Look after your Automatic Gearbox.
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There are multiple types of automatic gearbox and while this article cannot comprehensively cover all of them, we will take a look at some of the most common types.
A Brief History and explanation..
The first cars were only offered with manual gearboxes with single or twin speeds. General Motors was the first company to bring an automatically shifting gearbox to mass market in 1940. The Hydra-Matic gearbox was touted as the best automotive advancement since the electric starter motor.
Most modern automatic gearboxes are ECU (engine control unit) controlled. They take RPM signal, engine load, and driver inputs to select the correct gear. Because there is no clutch mechanism, most vehicles have a fluid coupling (in most cases a torque converter) to transmit engine power to the gearset.
The fluid coupling allows the engine to keep idling even though the vehicle is stopped. There are exceptions to the rule, some hot hatches and performance cars will use a computer controlled dual-clutch system whereby the car effectively has two gearboxes in the same housing where the next gear is pre-selected by the ECU ready to engage.
Contrary to popular belief, nearly all automatic gearboxes use clutches, just not at the front of the gearbox where you’d expect. Most gearboxes use clutch packs to select individual gear ratios within the gearbox. These clutch packs are lubricated by the gearbox fluid and typically do not need maintenance unless the gearbox is poorly looked after (more on that later).
What is a CVT Transmission?
Another increasingly common type of automatic gearbox, other than the two listed above, is the Constantly Variable Transmission. CVTs use a torque converter but instead of seperate gears for each drive ratio a CVT has two drive spindles connected by a chain or drive belt. The spindles can each be adjusted to create an almost infinite range of input/output ratios.
The benefits of this system is that the engine can be kept in its most efficient rpm range while the CVT can adjust output speed to suit the drivers request. The downside of most CVTs is that they are usually unable to handle ultra high performance and torque.
The importance of gearbox oil.
The oil used in most automatic gearboxes is unlike any other fluid used in your car. While most oils are used solely to lubricate components, automatic transmission fluid is used as a lubricant, coolant, and friction modifying fluid, as well as providing pressure to control gear selection solenoids.
It is highly important to use the correct fluid for the gearbox in your car. Our trained technicians can take the guesswork out of this process and will ensure your vehicle uses the specified type of fluid.
What causes automatic gearboxes to fail?
Automatic gearboxes are the unsung heroes in most cases. Modern gearboxes are very reliable and will easily outlast the engine and suspension on the vehicle (when properly maintained). As such they are easily forgotten about until it is too late. Here are a few tips and things to look out for in your vehicle.
A common habit of drivers with a heavy focus on fuel economy, is to swing the gear selector up to the Neutral position to coast down-hill in an automatic car. This is not recommended as the internal oil pump in the gearbox is often driven off the input shaft of the gearbox and while the engine is just idling, the pump is not pushing enough fluid to keep the gearbox internals properly lubricated at higher speeds.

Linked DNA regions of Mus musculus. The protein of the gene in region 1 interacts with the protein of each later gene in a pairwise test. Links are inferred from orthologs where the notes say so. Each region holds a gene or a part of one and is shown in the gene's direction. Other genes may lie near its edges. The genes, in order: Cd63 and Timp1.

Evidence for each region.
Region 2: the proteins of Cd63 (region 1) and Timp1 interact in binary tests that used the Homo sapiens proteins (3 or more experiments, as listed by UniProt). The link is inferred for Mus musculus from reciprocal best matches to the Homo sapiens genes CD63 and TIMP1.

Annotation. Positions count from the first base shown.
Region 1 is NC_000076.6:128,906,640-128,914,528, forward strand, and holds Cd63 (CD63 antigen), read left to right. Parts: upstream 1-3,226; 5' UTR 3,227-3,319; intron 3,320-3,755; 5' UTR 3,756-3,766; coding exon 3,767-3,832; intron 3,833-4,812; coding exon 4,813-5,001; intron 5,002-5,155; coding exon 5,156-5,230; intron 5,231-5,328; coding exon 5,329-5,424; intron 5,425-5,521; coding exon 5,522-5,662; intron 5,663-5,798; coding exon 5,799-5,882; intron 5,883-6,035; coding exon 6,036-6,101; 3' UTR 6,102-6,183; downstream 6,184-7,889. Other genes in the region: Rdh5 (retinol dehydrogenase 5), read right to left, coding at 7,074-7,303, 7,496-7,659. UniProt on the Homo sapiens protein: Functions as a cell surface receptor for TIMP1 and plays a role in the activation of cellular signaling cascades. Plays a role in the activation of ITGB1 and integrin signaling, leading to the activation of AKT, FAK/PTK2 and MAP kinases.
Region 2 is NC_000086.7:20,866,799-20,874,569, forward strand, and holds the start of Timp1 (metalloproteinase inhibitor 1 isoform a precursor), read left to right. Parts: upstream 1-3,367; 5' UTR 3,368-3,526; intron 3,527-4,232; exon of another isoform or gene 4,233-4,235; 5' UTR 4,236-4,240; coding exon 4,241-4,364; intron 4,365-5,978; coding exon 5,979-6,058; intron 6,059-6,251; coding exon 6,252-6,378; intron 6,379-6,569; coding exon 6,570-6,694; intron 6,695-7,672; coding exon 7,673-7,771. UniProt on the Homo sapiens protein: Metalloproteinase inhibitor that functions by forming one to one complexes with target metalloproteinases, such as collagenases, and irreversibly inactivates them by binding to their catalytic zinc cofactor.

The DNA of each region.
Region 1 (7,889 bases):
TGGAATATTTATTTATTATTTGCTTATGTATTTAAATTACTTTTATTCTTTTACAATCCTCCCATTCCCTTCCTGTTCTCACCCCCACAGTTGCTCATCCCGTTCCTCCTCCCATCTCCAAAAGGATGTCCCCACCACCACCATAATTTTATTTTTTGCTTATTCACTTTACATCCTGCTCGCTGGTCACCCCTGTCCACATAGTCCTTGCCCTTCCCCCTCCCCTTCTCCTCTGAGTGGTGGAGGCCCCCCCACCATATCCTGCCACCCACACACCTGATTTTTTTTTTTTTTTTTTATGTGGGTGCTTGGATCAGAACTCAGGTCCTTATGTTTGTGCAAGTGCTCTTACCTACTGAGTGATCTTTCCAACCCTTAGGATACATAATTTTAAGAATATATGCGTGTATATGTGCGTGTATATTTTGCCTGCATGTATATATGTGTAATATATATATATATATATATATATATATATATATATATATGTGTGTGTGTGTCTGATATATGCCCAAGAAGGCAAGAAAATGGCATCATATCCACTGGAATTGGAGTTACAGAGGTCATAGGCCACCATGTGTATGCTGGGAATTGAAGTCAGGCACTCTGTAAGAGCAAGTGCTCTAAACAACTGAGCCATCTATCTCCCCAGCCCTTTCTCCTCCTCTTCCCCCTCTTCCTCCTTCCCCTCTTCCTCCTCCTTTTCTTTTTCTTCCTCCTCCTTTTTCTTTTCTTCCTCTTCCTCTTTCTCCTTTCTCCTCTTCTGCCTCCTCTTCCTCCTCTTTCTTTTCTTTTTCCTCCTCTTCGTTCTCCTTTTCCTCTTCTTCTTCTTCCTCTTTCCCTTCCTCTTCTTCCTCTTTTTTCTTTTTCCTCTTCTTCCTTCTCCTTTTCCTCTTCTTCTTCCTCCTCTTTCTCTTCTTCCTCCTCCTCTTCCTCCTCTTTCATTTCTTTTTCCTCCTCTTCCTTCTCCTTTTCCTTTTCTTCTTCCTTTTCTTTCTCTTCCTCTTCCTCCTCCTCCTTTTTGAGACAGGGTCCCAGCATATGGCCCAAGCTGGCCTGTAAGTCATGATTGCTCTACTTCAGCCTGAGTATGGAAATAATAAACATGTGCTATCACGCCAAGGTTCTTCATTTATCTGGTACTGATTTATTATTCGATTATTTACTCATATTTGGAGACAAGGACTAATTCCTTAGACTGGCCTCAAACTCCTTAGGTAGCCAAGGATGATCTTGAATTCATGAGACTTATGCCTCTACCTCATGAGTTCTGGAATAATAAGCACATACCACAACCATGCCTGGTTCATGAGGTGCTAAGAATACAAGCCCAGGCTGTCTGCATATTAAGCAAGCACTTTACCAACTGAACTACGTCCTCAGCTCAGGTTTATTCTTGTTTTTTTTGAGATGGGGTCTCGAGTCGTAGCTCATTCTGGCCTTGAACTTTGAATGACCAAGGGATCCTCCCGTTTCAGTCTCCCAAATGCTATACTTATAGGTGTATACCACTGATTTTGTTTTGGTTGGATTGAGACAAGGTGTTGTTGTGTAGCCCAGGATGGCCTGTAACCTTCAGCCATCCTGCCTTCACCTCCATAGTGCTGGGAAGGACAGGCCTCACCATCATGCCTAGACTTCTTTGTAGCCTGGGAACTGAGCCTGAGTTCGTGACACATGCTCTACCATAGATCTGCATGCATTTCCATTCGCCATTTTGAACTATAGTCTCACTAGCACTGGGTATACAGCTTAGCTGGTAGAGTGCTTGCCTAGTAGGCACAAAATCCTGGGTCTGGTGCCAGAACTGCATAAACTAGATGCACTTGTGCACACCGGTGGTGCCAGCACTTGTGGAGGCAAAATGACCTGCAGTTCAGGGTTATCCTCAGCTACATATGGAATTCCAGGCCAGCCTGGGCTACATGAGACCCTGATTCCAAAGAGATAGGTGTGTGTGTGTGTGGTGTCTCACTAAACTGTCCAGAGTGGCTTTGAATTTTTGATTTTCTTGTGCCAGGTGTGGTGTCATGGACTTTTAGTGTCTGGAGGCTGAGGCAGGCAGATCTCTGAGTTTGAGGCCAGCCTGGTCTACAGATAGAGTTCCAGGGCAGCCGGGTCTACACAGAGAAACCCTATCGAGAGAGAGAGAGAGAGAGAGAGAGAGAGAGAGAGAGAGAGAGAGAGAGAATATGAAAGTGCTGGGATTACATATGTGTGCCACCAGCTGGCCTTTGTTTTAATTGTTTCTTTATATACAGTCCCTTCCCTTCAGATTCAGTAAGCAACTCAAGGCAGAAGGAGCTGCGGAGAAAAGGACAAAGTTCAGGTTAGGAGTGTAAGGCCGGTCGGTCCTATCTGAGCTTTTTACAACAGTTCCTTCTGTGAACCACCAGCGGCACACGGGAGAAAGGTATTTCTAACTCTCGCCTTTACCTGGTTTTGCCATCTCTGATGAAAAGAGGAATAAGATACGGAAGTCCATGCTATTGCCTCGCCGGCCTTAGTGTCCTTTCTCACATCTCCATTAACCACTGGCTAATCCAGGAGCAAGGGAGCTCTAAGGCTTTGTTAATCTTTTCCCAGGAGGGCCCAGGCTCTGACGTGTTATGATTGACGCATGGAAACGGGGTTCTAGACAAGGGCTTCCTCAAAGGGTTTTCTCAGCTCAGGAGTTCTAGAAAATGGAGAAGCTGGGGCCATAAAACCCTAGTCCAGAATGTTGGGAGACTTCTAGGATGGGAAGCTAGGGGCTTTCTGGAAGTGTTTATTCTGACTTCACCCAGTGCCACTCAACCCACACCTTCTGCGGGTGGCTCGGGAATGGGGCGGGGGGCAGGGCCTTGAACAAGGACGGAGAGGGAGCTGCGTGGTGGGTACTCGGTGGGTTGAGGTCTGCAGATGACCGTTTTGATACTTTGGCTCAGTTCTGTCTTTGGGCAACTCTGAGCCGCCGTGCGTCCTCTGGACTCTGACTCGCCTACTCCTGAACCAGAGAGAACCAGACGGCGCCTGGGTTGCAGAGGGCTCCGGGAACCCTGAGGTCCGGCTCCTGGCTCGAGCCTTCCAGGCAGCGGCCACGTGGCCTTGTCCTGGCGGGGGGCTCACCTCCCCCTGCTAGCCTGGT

During periods of high loads, such as towing or climbing an extended hill, the gearbox can generate extra heat. Most modern cars will have an automatic transmission cooler somewhere near the front of the car, however when towing extremely heavy loads this may not be enough. If your transmission is overheating you will notice it struggling to hold a certain gear and often smell the sickly sweet scent of burning transmission fluid.
Once transmission fluid overheats it is damaged and will no longer perform optimally. Burnt fluid is one of the leading causes of automatic gearbox failure. If we find burnt fluid during an inspection we recommend a complete flush and refill of fluid to ensure long service life from your gearbox. Grease Monkey Autowerx recommend fitting aftermarket transmission coolers on vehicles that see heavy duty operation or frequent towing.
Unlike engine oil whose fluid level typically drops over time with normal use, automatic transmission fluid doesn’t just ‘get used’. If the fluid level has dropped, that signifies a leak somewhere. If you see a bright red or dark red stain where you’ve been parking your car, that is a sure sign your transmission fluid is leaking. Often it is a simple fix like a gasket or a transmission cooler hose that needs replacing. Running an automatic gearbox while it is low on fluid is a surefire way to have to throw a lot of money into your car.
Get your gearbox looked at.
In summary, if you notice any of the following symptoms we recommend you get in touch and book into Grease Monkey Autowerx in Moorabbin.
- Heavy clunking while shifting from P-R-N-D
- Gearbox slipping or feeling like it’s not transmitting power to the wheels
- Delayed and harsh gear shifting between while driving
- Leaking fluid
- Gearbox vibrations
- Check engine light
- A sweet, burning smell
For all your vehicle maintenance, logbook servicing, wheels, tyres and wheel alignment needs in and around the Moorabbin area please get in contact with us at Grease Monkey Autowerx. We have qualified tyre fitters and trained technicians here ready to provide world-class customer service for you and your vehicle.
Grease Monkey Autowerx, 28/684-700 Frankston - Dandenong Rd, Carrum Downs VIC 3201
Ph: 03 7037 6211
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